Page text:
Barbara Harris: Strange History of the Integratron and Giant Rock

Barbara Harris is the president of the Morongo Basin Historical Society and an expert on the history of the Joshua Tree/ Yucca Valley/ Landers area of the California high desert.

Most people who listen to Radio Misterioso know about flying saucer contactee George Van Tassel and his famous Integratron. What many might not realize is that when Van Tassel moved his family from Los Angeles in the early 1950s, he didn’t just pick the desert at random. His friend Frank Critzer told him about the area and carved out an 800 square foot living space underneath one of the world’s largest freestanding granite boulders. In contrast to his reputation as a retiring hermit, Critzer also graded the roads and built an airstrip to encourage visitors. Critzer was accused of being a Nazi sympathizer (probably not true) and may have provided support to Japanese families hiding from arrest and internment camps during WWII. Barbara expanded on all of this, busted a quite a few myths and revealed much new information publicly for the first time during our interview, which lasted over two hours.

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10 Responses to Barbara Harris: Strange History of the Integratron and Giant Rock

  1. JT says:

    Great guest, despite the sound/connection issues. Love the subject. It made me think how much wonderful information there is in every little nook of the world, on local/historical level, if somebody just paid attention to it. And with this subject, if those local people wouldn’t just ignore or purposefully suppress it because of it’s peculiar nature. When the going gets weird, the weird turn pro.

    Anyway, what she’s doing is terrific, and I hope she can get it all together in a book. Publishing these days is so easy and affordable, that all you need to do is write a good story. Of course getting anyone to pay attention to it is another matter. I’d be happy to donate some design work to it, if she gets it on paper.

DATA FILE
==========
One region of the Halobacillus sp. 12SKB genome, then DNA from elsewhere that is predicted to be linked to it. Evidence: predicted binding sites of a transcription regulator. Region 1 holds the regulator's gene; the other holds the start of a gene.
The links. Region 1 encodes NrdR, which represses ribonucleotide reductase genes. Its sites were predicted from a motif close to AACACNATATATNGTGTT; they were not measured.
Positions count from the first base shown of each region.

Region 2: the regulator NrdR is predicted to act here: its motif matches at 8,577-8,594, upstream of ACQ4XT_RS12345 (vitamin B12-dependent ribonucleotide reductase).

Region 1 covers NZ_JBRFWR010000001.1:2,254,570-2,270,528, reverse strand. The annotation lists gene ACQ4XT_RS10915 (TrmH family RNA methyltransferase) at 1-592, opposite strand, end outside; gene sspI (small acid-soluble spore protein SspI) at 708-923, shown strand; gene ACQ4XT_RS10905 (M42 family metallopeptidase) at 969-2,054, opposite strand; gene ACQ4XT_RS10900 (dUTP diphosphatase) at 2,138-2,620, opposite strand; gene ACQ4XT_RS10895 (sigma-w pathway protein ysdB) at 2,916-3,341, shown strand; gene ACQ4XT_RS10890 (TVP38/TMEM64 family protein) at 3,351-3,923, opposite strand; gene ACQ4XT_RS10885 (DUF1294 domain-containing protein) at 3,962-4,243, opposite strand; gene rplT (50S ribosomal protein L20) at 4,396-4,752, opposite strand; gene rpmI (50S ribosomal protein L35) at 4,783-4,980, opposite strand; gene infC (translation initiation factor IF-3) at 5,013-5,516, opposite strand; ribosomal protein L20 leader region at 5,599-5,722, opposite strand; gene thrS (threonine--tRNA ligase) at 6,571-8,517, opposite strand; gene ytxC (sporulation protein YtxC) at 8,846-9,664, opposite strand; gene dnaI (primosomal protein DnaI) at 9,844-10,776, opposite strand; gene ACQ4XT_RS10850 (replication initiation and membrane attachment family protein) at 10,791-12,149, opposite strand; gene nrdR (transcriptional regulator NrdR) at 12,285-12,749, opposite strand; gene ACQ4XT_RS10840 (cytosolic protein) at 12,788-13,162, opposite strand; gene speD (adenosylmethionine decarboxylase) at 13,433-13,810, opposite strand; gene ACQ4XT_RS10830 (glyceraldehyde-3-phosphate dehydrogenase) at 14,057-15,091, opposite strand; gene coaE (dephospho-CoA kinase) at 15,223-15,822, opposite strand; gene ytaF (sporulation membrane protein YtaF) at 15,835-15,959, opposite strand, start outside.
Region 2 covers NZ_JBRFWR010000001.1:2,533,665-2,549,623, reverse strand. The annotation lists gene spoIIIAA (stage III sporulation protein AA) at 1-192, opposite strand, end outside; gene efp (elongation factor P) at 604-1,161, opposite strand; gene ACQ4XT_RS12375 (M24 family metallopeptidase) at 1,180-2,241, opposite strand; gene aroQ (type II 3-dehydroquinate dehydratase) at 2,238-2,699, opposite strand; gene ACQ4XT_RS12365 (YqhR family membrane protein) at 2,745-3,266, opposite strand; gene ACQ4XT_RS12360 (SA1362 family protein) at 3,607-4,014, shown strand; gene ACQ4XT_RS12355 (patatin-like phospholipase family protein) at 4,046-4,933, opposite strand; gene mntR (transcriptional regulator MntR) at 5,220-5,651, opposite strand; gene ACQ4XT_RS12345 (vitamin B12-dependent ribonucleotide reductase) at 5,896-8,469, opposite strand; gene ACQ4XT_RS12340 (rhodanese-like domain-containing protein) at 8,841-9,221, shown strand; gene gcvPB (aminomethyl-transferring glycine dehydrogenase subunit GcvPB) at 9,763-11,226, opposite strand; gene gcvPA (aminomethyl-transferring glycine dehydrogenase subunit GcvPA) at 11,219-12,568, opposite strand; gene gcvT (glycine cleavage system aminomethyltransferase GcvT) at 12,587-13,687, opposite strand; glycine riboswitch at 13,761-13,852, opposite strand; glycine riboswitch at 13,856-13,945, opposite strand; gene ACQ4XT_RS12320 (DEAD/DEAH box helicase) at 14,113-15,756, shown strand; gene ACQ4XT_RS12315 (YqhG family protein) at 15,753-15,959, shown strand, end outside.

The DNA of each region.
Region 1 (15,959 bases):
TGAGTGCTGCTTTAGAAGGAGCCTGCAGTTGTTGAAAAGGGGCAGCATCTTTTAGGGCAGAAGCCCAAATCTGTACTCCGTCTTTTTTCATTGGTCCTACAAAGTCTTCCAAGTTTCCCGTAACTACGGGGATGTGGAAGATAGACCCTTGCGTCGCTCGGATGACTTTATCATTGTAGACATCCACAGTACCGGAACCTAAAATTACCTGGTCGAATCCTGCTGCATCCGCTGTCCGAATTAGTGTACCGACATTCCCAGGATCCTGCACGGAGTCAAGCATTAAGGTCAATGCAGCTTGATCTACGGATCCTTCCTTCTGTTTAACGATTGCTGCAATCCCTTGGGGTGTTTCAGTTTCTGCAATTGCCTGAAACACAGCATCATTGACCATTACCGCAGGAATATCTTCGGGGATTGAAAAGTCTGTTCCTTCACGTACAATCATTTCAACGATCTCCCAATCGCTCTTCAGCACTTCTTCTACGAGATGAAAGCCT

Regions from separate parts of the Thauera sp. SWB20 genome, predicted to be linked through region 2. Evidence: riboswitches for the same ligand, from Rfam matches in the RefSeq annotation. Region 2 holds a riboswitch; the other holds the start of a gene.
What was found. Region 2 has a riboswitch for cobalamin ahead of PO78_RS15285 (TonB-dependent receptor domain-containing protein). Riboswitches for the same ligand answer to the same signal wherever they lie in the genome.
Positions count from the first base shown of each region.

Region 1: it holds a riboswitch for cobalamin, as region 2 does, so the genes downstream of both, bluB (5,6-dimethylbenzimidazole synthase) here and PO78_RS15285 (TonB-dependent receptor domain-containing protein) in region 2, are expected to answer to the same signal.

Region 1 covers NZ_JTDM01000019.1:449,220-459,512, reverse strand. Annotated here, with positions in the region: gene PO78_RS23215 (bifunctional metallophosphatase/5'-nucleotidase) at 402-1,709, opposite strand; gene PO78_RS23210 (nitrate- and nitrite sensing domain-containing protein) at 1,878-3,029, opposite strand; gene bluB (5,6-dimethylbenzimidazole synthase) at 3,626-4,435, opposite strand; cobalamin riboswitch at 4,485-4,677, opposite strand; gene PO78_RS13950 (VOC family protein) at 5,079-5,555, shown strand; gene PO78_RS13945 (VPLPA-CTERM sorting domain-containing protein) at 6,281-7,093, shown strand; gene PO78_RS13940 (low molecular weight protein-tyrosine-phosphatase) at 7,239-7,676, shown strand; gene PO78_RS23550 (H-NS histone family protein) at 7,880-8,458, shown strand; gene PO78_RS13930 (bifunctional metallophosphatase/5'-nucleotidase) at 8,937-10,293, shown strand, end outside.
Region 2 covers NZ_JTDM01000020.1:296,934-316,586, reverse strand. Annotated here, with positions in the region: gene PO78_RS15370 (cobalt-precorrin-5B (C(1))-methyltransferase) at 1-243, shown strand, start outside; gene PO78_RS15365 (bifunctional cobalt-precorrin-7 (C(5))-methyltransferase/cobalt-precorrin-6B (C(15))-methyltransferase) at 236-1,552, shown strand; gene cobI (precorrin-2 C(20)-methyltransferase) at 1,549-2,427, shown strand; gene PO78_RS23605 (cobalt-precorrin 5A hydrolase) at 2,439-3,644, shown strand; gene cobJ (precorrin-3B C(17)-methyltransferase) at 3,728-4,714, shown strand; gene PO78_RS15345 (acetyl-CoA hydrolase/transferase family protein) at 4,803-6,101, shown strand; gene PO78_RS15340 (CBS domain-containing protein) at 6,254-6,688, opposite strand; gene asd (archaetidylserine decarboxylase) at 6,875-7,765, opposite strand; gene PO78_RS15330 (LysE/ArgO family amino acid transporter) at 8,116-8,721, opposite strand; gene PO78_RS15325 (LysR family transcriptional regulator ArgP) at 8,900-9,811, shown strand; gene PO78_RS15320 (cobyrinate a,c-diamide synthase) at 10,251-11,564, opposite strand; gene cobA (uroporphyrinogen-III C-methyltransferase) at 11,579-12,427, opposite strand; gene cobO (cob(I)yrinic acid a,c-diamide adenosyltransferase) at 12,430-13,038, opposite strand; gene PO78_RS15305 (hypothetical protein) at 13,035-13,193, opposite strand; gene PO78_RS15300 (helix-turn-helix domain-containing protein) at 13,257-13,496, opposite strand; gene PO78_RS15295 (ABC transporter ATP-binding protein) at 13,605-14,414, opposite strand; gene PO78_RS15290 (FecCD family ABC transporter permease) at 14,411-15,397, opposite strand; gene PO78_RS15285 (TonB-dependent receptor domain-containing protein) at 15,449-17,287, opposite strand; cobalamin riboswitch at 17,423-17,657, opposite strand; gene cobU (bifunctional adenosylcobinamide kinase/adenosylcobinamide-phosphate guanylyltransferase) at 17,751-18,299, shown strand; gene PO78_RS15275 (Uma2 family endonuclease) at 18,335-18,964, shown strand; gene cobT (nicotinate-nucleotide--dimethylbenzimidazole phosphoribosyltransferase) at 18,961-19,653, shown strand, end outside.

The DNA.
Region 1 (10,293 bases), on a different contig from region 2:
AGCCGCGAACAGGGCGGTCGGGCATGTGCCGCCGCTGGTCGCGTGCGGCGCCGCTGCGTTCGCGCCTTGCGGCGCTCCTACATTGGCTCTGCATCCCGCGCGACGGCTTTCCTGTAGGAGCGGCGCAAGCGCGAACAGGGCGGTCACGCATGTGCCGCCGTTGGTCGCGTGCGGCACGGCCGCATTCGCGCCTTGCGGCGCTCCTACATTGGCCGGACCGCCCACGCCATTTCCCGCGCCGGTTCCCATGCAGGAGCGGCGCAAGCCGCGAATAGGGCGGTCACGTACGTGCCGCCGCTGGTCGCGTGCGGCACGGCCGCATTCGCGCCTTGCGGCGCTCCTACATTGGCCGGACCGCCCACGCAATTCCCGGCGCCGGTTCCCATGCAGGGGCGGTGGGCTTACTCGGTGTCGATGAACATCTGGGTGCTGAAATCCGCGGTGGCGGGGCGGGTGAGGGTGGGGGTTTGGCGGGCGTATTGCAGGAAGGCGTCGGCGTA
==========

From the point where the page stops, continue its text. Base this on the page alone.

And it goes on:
• Greg says:


      Yeah skype finally failed me. Sorry. I don’t know what to do about it. If it happens again, I’ll try another service.

      I hope Barb can publish all of this in some form. I’ll try and help her and pass along your offer to her.

  2. Kandinsky says:

    It’s a good show and reminded me of Binnall’s Ann Druffel interview in the way it’s a living record of times, people and events that have passed. Harris managed to place Giant Rock against some vast backdrop of time going back centuries. I’m not a stranger to the history of the place and yet her account knitted it all together in a great narrative.

    It was intriguing that just about every facet of ufological lore is wedded to the place; Aerospace corps, FBI, NAZIs and onwards through UFOs, parties and NA mythology. Even as the interview touched on how the place will eventually become off-limits, it’s easy to see how the mystique will likely continue for a long time to come.

    • Greg says:


      I really enjoyed the interview too. Barbara and I were talking about two weeks ago and she started spilling over the side with all this info, so I told her to hold it for a show. Didn’t even notice that all the memes started to come into play. Good catch. If 29 Palms Marine Base has its way, maybe there will be a lot more “UFO” sightings in the future, although closed access would make me very sad.

  3. Barbara’s mentioning of the big petroglyph of a scorpion at Giant Rock reminded me of Vallee’s discussion of a certain Phoenician amulet depicting the typical Mesopotamic winged disk, being held by two ‘scorpion men’, in his book Dimensions.

  4. pete says:

    Greg please can you tell me who recorded the ‘Skyman’ song you played, I know this was the demo version [ which was great ] but I’d like to get hold of the original which I think I’ve heard you play before? I couldn’t find it on iTunes searching under ‘Skyman’?

    As usual great interview.

  5. Pete Diggens says:

    I didn’t realise this track was a Joe Meek production; I saw the stage play about his life a few years ago, I have a funny feeling that they were making it into a film? He was a real character recording all his stuff in his little flat in North London, tragic end though.

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